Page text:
Q&A with Sterling Jacobs

Photo provided by Sterling Jacobs

Sterling Jacobs is an artist in south-central Oklahoma. He shared some insight into his art and creative process with us.

JNO: Could you tell us a bit about your creative process? How you get started, if/how you plan your projects ahead of time, etc.

SJ: I get right into the creative process. I think about what I want to do then proceed to do it and let the process take hold of me. What will come of it I never can say. That is of course the purpose.

JNO: What’s your background? How did you get to where you are now with your art?

SJ: I started doing art when I was seven. I was looking at a set of encyclopedias my grandmother had. I opened up to see portraits of the presidents. Afterwards, I never looked back. I went to college to hone my skills. Also, I educated myself and, by doing so, learned how to create my identity and express the fluidity of how that identity ebbs and flows within the chaotic currents of ones life force.

JNO: What message do you hope to communicate with your art?

SJ: Art is for everyone. Its very process is therapeutic. Also, I believe art is used to comfort the afflicted and afflict the comfortable.

JNO: How does current social or political issues influence you?

SJ: I am a believer in inclusive rights for all people. People should not have to conform to any expectations society puts on them in assessment of their own self worth based upon their contributions to social machinations forthwith.

JNO: Who are your biggest influences?

SJ: My biggest influences are Vincent Van Gogh, Hieronymous Bosch, Auguste Rodin, Bernini, as well as cartoon, video game genre of the 20th century.

This is part one of our Q&A. Part two will be posted at a later date.

Book Recommendation: Real Artists Don’t Starve

Real Artists Don't Starve coverI have been putting together a list of books that I’ve read that I would like to recommend to you. I was going to wait until I finished reading my current book before I posted that, though.

Then I decided it would be a disservice to you to put that off. Yes, this book is that good.

It’s Real Artists Don’t Starve by Jeff Goins. In it, he tackles the myth of the starving artist and offers tips and suggestions for how we can thrive, regardless of what creative field we are in, instead.

He uses a combination of historical and contemporary examples, expert advice, advice from artists of all stripes, and his personal experience.

I’ve read a few of Goins’ other books and liked them. They’re all solid and have great information and advice. In my opinion, though, Real Artists is his strongest book to date.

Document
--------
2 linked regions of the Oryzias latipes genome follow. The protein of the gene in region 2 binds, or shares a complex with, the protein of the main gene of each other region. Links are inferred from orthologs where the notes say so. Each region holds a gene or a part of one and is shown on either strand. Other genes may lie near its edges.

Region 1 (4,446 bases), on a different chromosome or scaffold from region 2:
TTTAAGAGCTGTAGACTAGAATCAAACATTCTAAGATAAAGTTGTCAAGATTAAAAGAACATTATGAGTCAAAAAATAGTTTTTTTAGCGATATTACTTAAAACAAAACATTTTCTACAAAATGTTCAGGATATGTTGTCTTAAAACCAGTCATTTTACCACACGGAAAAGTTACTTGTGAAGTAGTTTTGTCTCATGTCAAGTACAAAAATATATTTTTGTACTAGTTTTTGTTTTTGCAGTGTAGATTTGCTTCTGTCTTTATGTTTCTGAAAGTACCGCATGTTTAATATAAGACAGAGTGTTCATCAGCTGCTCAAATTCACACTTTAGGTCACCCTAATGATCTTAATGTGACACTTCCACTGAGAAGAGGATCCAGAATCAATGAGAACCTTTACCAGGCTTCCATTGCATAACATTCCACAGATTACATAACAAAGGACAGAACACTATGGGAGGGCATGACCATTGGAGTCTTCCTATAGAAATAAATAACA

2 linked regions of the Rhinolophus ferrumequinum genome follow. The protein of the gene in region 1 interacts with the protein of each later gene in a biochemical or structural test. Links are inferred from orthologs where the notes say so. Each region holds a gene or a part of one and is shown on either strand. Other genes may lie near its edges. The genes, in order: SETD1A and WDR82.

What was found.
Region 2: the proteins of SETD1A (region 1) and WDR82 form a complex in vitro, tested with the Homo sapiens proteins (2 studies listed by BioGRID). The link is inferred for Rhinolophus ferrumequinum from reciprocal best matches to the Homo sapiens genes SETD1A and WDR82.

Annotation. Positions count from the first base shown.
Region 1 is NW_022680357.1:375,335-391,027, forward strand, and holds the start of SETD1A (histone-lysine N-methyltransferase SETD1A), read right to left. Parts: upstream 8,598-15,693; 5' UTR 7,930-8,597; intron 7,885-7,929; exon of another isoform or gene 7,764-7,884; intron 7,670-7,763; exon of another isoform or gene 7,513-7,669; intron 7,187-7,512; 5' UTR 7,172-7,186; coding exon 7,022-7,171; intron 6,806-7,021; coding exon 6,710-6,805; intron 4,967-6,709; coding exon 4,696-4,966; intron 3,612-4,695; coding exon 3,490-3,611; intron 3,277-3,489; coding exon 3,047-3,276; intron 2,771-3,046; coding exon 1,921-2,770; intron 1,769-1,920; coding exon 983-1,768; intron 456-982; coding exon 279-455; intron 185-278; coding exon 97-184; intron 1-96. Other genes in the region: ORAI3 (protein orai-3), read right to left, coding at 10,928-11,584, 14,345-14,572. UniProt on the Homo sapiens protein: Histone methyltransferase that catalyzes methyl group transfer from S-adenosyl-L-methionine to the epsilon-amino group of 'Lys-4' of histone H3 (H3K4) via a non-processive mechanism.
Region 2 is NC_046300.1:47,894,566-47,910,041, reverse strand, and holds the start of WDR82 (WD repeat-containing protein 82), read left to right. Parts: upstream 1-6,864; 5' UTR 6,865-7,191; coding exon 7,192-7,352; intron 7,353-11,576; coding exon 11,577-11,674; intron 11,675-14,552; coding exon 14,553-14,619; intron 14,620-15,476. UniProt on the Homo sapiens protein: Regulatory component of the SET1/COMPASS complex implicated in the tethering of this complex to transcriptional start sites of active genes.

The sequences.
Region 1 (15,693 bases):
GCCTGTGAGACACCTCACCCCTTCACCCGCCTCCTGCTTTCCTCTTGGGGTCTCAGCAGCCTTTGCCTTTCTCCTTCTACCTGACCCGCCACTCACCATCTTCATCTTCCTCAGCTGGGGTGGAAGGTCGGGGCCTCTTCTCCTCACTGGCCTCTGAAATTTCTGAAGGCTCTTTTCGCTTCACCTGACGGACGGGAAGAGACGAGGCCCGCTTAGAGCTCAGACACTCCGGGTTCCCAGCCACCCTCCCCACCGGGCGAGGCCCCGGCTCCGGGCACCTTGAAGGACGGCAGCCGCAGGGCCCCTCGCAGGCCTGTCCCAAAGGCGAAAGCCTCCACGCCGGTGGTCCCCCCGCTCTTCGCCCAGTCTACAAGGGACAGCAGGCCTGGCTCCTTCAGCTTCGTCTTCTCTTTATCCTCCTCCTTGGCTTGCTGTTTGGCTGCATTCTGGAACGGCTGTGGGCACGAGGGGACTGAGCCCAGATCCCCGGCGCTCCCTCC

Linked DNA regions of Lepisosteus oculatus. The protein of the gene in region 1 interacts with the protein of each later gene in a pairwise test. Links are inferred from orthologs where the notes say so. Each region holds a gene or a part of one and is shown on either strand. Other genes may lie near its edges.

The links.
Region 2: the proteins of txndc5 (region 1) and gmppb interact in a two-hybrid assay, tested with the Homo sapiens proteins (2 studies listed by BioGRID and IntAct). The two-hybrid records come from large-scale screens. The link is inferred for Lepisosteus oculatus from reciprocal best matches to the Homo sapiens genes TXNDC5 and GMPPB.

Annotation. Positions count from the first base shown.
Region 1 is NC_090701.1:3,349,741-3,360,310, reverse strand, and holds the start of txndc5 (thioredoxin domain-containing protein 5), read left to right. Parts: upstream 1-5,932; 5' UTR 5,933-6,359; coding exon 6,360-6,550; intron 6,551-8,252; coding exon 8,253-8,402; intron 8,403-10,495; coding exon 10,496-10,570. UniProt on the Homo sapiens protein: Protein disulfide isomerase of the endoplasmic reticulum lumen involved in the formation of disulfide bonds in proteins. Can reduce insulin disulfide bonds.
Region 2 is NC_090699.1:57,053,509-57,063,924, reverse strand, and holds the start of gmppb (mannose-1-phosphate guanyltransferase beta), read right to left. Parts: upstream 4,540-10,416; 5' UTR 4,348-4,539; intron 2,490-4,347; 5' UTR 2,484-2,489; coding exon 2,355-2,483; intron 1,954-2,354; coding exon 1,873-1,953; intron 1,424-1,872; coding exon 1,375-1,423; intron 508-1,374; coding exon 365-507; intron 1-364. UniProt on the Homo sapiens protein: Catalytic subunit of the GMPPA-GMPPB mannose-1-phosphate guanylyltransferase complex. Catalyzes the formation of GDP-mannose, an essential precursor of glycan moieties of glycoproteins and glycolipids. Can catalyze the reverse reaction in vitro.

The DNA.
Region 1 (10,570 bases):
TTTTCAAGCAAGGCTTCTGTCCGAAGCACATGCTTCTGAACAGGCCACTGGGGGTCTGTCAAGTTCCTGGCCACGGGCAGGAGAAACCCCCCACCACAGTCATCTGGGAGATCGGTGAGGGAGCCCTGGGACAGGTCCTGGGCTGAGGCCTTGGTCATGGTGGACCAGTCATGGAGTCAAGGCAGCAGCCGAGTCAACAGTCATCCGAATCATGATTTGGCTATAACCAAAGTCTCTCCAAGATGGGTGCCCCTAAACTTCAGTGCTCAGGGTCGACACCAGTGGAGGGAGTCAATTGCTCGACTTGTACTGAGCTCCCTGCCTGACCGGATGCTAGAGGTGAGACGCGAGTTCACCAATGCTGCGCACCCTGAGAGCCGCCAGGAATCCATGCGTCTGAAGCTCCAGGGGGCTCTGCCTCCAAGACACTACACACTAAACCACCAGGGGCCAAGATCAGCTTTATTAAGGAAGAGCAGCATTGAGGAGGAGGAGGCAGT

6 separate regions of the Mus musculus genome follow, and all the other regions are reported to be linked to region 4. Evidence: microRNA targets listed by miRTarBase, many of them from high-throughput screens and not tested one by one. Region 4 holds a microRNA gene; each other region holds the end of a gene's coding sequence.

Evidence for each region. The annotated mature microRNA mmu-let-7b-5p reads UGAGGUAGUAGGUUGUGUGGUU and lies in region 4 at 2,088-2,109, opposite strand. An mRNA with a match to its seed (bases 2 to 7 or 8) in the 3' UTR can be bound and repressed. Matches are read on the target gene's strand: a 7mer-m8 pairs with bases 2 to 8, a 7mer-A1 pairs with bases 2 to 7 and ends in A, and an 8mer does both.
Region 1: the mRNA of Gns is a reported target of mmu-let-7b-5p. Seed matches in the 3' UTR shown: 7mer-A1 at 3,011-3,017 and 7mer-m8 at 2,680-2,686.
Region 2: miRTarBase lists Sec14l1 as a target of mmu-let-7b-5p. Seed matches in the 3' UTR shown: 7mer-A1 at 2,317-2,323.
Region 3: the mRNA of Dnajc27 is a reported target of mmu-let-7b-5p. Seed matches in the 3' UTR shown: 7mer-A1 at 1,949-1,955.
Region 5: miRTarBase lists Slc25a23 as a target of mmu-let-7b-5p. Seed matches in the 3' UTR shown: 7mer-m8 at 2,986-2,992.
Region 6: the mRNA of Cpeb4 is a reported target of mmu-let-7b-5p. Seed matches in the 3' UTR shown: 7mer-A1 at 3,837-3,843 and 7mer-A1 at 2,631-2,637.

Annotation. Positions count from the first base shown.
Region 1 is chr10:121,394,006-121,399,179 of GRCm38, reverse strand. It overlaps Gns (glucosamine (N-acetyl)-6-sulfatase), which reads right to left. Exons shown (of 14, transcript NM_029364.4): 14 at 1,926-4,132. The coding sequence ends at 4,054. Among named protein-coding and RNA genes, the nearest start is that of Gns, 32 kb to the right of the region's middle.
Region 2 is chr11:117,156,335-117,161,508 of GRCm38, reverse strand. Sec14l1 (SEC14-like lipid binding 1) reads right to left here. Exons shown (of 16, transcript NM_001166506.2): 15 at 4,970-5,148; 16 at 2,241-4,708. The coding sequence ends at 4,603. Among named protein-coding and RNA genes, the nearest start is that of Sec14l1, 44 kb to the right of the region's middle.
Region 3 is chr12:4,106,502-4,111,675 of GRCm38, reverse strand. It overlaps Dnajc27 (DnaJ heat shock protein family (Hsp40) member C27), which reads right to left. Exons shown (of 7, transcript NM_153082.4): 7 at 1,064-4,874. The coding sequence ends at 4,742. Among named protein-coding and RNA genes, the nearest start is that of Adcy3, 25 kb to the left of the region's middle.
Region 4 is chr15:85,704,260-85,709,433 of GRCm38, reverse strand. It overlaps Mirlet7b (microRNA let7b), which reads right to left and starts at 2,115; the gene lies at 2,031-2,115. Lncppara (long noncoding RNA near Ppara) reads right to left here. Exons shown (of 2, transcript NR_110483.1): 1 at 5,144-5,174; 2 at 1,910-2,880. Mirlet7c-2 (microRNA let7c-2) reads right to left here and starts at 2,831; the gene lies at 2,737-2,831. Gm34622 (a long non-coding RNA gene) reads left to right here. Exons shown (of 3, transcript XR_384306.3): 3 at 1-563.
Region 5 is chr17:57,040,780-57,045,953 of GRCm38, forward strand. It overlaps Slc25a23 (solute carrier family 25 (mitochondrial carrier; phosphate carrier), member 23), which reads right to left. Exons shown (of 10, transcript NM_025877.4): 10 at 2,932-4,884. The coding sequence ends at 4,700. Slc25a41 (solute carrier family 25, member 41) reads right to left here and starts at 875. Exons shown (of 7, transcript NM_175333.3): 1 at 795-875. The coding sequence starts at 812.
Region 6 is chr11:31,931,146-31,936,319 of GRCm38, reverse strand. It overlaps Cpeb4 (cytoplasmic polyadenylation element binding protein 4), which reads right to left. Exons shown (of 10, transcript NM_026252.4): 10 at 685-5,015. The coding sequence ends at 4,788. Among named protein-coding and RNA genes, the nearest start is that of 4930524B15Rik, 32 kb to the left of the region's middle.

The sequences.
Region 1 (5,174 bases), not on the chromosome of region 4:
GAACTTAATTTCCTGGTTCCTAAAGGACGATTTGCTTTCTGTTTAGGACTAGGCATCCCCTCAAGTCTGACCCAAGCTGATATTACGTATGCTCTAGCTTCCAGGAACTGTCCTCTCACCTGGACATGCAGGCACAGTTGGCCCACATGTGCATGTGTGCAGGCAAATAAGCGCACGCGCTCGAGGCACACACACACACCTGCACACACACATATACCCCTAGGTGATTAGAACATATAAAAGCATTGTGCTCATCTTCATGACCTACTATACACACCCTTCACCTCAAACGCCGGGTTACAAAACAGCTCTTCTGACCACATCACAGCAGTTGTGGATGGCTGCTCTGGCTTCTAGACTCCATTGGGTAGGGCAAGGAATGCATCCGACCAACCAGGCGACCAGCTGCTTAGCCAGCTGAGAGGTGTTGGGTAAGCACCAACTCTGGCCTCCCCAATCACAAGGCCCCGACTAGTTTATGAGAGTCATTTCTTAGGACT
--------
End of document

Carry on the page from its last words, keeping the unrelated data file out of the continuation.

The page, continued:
I’m only about halfway through it and I already highly recommend you read it at least once.

Click here or on the image above for a new window to open for purchase options. (It’s currently $1.99 on Kindle.)


I have started going to a local stamping group. We meet once a month at a scrapbook store. This month, the group coordinator showed us how to do a “polished stone” effect using alcohol inks.

I loved it!

I loved the flexibility of the inks and how they can look so vibrant and so muted, depending on what I added to it. I bought a couple inks and a bottle of blending solution.

When I got home, I looked up “alcohol inks” on YouTube. I found a couple things that piqued my interest. I went to Hobby Lobby on Saturday and got a starter set of inks that had a dobber, pieces of felt, 4 or 5 inks, a small bottle of solution, an instruction booklet, a small Distressed Inks ink pad, and some cards for inking.

I did a couple polished stones like the ones I did at the stamping group. Then I watched more YouTube videos. One was an artist dripping ink on a glossy canvas of some sort and blowing the ink through a straw. I had to try it. The picture with the post is what I came up with. I like it! A lot. Not just the image, but the inks.

I might be hooked!

This is a very new medium to me. Playing with it is getting me motivated and excited about other things I have in progress and need to finish as well.

When is the last time you gave yourself permission to just play with something new? For that matter, when is the last time you let yourself play, period? Have you considered that playing could be an integral part to reigniting your creativity? Let me know what you think in the comments.

Happy creating!